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  • Owning Rental Property in Santa Monica   download

    The Santa Monica Rent Control Law has been in effect since April 10, 1979.  The Rent Control Board and its staff work to advance the Rent Control Law’s basic goals, including:

    • Controlling residential rents;
    • Limiting the grounds for eviction;
    • Preserving rental housing;
    • Encouraging maintenance; and
    • Ensuring rental-property owners a fair return.

    The Board and its staff administer the law and provide assistance to tenants, property owners and other interested members of the public regarding rent control matters. This fact sheet highlights basic information about the law for current and prospective residential property owners in Santa Monica. It is not intended as legal advice or as a substitute for reading the Rent Control Law and regulations.

    Rental Units Covered by the Rent Control Law


    Most residential rental buildings in the city constructed prior to April 10, 1979 (and some units constructed after that date) are covered by Rent Control. In addition to apartment buildings, rent control may also apply to single-family homes and condominiums, depending on the unit's history.

    To check on the Rent Control status, rent levels and/or amenities of a specific property, contact a Rent Control Information Analyst at (310)458-8751.


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    Whenever there is an ownership change, such as a change in how title is held, or whenever a unit is rented to a new tenant, a registration form must be filed with the Rent Control Board. Failure to register will prevent the property owner from using many provisions of the Rent Control Law, including implementing annual rent increases and filing petitions with the Board.
    • When there is a change in ownership or owner's address
    • After a new tenancy is established in a unit

    Registration forms must be filed under the following circumstances:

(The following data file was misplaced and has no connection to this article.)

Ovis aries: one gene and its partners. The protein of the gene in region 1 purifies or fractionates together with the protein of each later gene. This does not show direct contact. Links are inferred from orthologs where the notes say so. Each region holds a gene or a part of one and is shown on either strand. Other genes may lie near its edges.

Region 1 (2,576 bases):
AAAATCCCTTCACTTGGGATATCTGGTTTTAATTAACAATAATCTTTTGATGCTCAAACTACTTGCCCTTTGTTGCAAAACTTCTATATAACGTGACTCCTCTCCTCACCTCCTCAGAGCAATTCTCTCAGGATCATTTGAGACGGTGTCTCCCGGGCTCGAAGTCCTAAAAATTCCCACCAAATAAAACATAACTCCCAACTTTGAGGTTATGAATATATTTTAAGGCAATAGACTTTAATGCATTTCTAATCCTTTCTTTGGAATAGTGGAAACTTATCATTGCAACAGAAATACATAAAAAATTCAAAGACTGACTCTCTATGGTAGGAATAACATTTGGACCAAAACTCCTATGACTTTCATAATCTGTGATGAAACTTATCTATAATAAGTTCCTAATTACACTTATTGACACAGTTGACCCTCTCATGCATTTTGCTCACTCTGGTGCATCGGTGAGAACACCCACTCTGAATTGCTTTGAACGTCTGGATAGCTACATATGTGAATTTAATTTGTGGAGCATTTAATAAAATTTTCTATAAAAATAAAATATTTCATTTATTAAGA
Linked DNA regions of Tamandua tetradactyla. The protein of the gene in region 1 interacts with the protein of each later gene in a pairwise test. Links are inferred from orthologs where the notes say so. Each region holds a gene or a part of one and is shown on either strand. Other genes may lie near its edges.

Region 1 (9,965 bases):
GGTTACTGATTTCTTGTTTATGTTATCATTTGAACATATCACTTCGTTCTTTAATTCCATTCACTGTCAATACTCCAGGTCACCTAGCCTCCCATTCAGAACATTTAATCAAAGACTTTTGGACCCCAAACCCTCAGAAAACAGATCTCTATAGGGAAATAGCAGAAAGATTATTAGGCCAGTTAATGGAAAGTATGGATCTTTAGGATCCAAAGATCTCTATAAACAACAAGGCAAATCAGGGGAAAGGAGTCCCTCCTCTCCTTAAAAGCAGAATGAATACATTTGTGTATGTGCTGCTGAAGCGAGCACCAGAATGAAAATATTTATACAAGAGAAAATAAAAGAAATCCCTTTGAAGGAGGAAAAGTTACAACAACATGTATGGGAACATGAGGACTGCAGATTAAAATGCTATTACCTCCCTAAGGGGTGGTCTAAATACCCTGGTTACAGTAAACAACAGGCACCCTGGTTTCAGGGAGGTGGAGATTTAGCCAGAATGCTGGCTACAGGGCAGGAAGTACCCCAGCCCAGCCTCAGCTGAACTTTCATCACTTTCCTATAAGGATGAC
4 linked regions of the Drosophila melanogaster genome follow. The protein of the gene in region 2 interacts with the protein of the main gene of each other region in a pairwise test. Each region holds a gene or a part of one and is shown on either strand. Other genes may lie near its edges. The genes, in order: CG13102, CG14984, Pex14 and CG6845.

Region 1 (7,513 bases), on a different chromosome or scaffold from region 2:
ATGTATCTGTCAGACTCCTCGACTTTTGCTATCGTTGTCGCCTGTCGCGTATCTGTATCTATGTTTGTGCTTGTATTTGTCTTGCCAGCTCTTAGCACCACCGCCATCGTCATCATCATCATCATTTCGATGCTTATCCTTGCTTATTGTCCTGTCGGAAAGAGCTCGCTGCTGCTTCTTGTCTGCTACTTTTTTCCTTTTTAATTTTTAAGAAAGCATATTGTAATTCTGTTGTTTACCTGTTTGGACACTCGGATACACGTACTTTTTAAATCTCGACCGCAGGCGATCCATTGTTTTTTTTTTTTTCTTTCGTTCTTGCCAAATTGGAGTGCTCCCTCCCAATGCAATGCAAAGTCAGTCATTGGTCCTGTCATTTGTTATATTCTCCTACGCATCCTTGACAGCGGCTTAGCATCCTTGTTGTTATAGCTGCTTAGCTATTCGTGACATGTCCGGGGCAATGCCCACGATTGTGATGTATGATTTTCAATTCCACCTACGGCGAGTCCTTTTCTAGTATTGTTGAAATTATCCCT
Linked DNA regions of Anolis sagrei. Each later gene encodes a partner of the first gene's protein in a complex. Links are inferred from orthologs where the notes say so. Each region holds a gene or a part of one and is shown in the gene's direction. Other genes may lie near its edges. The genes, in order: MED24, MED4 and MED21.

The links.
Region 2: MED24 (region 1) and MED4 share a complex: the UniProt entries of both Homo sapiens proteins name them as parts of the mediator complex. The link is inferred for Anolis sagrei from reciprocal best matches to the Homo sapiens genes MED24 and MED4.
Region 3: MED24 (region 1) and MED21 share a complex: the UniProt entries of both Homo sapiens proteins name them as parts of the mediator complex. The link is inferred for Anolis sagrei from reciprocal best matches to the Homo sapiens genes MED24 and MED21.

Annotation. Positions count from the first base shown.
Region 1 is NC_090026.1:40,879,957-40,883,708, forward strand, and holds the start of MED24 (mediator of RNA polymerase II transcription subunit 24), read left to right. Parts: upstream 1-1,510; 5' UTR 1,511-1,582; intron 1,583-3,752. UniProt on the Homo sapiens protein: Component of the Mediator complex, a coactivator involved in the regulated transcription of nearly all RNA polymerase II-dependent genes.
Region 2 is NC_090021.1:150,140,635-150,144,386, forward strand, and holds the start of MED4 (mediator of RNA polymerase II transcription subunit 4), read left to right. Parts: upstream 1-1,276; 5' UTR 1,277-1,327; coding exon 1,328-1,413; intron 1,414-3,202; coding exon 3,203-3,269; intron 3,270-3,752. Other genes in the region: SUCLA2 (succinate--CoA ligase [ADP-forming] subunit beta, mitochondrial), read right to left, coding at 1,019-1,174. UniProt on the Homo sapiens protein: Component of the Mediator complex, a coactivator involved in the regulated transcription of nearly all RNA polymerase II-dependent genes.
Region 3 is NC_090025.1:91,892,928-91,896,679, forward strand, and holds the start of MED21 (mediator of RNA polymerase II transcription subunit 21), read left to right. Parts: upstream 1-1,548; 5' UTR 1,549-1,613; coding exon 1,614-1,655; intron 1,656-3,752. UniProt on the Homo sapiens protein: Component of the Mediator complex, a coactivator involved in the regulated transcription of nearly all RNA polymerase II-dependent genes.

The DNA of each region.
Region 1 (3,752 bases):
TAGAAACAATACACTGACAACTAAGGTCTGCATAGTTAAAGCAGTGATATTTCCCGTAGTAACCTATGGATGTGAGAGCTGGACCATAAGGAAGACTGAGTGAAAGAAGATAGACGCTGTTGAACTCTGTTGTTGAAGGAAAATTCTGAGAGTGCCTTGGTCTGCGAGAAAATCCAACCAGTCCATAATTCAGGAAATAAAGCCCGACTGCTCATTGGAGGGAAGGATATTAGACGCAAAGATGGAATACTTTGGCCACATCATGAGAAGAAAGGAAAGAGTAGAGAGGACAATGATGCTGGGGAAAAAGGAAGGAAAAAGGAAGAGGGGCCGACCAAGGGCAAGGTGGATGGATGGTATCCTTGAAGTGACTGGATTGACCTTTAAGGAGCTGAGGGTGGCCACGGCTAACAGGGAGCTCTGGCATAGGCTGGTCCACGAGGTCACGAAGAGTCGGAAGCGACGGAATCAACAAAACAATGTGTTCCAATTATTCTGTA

Within 30 days of a change in ownership or title, the new owner needs to file a Change of Ownership Registration form with the Board. If the owner's mailing address changes, an amendment to the registration form advising the Board of the new mailing address must be filed within 30 days. It is important that the Board have the owner's correct mailing address for timely receipt of communications, legal notices and annual registration fee bills.

    As of January 1, 1999, owners may rent most units to new tenants for market rates. In negotiating the initial rent for tenancies starting after January 1, 1999, owners may offer whatever amenities they choose, without regard to the amenities that previously came with the unit. The amenities provided when the unit is rented will remain the unit’s amenities for the duration of the tenancy. New tenancies must be registered with the Board within 30 days of re-rental on a form provided by the Board.  



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    Registration Fees

    An annual  registration fee is charged to all owners of rent-controlled property. The fees finance the operations of the Rent Control Agency. Registration fee bills are mailed to all owners by July 1 of each year, and payment is due by August 1. Owners who pay their fees on time may recover the cost by adding a prorated surcharge to their tenants' monthly rents. Fees not paid by the due date may not be collected from the tenants at any time. Owners who have not received their bills by July should contact the Rent Control office.

    • Fee Waivers
      Registration fees may be  waived for units occupied by owners as their principal place of residence, very-low income senior or very-low income disabled tenants, and for units subsidized by a state or federal housing program. Contact the Rent Control office for an application and income guidelines. 

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    Maximum Allowable Rents (MARs)